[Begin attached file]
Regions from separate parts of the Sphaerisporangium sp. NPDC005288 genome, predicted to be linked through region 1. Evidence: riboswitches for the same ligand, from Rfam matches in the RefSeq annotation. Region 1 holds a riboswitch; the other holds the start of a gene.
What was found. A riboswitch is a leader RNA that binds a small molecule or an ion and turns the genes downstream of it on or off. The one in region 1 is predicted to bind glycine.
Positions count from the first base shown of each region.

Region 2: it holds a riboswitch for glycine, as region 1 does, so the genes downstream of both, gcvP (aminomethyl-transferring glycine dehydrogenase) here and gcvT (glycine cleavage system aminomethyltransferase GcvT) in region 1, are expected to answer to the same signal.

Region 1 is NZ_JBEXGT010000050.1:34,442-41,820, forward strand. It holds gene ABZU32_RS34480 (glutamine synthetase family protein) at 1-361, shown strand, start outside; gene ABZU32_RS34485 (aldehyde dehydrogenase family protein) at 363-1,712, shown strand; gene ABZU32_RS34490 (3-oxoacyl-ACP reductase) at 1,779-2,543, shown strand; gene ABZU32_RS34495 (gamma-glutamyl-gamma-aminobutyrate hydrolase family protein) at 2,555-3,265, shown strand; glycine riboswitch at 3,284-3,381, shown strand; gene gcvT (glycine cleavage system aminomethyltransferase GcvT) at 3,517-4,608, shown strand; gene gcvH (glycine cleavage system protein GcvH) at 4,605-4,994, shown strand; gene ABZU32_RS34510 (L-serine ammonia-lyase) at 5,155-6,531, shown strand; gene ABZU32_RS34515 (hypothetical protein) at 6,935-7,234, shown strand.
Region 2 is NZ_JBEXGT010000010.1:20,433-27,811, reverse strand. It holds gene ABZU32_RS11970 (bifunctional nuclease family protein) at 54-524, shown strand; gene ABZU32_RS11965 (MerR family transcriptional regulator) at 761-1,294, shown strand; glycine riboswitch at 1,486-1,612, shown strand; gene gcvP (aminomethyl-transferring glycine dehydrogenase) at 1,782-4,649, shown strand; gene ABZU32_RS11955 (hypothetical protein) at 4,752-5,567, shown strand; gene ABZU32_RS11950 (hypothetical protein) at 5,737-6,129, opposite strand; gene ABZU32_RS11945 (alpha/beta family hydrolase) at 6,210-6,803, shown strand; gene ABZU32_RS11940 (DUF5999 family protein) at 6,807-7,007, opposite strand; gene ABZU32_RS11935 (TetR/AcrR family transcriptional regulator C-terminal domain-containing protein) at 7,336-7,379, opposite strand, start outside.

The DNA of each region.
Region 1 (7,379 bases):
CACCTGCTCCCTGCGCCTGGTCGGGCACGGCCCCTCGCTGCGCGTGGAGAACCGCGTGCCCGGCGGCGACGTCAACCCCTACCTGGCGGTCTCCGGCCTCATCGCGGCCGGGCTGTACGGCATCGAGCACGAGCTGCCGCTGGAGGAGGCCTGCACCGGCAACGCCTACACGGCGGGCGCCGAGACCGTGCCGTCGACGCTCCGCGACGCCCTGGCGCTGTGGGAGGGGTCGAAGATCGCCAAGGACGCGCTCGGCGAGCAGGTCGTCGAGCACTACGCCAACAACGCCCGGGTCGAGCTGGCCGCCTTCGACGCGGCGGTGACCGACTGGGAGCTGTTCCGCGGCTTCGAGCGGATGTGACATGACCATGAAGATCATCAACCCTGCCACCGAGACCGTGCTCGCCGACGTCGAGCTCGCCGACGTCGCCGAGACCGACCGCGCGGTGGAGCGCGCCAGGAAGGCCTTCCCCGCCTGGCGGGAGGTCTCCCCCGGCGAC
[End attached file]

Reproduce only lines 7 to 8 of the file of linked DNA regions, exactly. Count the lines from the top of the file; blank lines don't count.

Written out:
The DNA of each region.
Region 1 (7,379 bases):